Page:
Retaining ethics in the light of scarcity

Posted on: 26th March 2015

Section 17 of the Children Act (1989) gives local authorities the power to provide accommodation and financial support to families with ‘children in need’. This support is available even if the family has no leave to remain in the UK, or no recourse to public funds.

As a caseworker in a frontline HIV charity over the last 3 years I have met countless homeless mothers who have been obstructed in their attempts to seek support from social services. Local council housing departments across London routinely seem to turn away homeless families by telling them they don’t fit the criteria to be housed or threatening to remove the children.

Most recently I registered Gloria, a young single mother with a four month old child. Several days prior to our meeting, Gloria had gone with her son to the local authority to apply as homeless and was refused help. When she insisted, she was advised that they were prepared to house her child but could offer her no further support. With all options apparently exhausted, Gloria and her son returned to the street. At first glance, perhaps the council did everything they could? After all, they offered to fulfil their legal obligation to house a homeless child and it was the mother’s choice to refuse. However, the information that section 17 promotes the upbringing of children by their families in so far as there are no safeguarding concerns of abuse or neglect was withheld. Gloria was misled.

I’ve spoken with colleagues across the statutory and voluntary sectors who know the status quo; that our social services routinely deter vulnerable families from accessing the care they desperately need.

This strategy is outed in a leaflet on homeless rights produced by LCAP (London Coalition against Poverty). The third page is divided in two sections; the first titled “What the council should do,” the second titled, “What they actually do.” So, what should the council be doing and why aren’t they doing it?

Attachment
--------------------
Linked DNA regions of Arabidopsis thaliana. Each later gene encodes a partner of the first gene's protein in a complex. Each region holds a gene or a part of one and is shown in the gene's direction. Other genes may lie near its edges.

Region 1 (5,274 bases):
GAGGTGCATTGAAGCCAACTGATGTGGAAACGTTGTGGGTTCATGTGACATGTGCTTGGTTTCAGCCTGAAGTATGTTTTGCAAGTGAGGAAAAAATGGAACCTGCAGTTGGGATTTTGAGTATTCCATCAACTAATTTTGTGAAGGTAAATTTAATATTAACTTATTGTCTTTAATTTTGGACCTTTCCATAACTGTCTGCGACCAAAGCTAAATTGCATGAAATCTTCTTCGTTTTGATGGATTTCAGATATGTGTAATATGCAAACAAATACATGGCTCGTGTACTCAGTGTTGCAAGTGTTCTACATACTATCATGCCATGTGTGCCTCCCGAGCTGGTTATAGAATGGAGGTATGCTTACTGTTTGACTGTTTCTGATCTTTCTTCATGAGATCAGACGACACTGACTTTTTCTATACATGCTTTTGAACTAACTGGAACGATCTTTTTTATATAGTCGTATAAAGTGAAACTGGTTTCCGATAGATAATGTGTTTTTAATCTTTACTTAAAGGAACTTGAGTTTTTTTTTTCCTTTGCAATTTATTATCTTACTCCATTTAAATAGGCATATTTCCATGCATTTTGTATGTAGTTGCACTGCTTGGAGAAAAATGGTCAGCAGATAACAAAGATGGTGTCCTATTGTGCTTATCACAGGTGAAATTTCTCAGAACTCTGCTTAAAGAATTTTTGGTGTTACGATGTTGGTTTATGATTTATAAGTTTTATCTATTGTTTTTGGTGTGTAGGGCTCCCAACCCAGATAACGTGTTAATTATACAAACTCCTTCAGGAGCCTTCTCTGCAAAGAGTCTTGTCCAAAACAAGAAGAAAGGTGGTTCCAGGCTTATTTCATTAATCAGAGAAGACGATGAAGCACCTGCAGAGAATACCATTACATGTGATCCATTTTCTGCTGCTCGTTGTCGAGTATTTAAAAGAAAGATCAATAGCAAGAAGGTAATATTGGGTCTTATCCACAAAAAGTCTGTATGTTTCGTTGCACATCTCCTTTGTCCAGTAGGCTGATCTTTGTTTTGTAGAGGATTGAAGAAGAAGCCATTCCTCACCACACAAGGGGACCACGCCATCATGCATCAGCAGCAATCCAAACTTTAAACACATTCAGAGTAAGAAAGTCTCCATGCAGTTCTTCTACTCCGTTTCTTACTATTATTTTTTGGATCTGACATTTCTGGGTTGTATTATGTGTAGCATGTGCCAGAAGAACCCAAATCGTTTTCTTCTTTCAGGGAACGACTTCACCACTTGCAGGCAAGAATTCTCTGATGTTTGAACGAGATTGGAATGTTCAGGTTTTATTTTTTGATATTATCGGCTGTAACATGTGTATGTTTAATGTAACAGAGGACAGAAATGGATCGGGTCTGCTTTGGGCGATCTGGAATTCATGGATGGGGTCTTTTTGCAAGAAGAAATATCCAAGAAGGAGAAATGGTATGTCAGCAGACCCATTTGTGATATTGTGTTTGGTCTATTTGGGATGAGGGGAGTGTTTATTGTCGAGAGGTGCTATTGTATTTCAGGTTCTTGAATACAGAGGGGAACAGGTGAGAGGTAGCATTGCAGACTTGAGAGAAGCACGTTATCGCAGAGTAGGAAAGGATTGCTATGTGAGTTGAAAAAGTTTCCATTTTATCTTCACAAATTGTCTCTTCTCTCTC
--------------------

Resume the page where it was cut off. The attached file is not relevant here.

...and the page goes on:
In the wake of retrenchment and restructuring, local authorities are understaffed and over stretched. Regardless of one’s views on austerity, it is not unreasonable to argue that there must be some limit to the provision of social care. However, the question of where to set the limit is at its heart, ethical and not financial.

What we have here could be called ‘gate keeping’, a desperate attempt to protect ever dwindling resources. Unfortunately, in the context of social care, the gate keepers are duty bound to protect the people outside the gate. There are standards of conduct, performance and ethics to which any registrant of the Health & Care Professions Council must adhere. Right at the top is “You must act in the best interests of service users,” and further down at number 13, “You must behave with honesty and integrity and make sure that your behaviour does not damage the public’s confidence in you or your profession.”

Greater controls over spending priorities coupled with devastating cuts have led local governments to degrade the social work profession. Any professional pushed to the point where they deny their integrity and obstruct a vulnerable family from receiving the care they are entitled to in order to save time, space or money has been let down by the government’s cynical circumvention of its moral imperative to seek the common good.

Informed of her rights, we advised Gloria to return to her local authority with her child to apply as homeless. Following the same response….Gloria was eventually accepted by the council. She has since received a permanent offer of accommodation.

“If it’s not true, don’t say it. If it’s not right, don’t do it.” Marcus Aurelius



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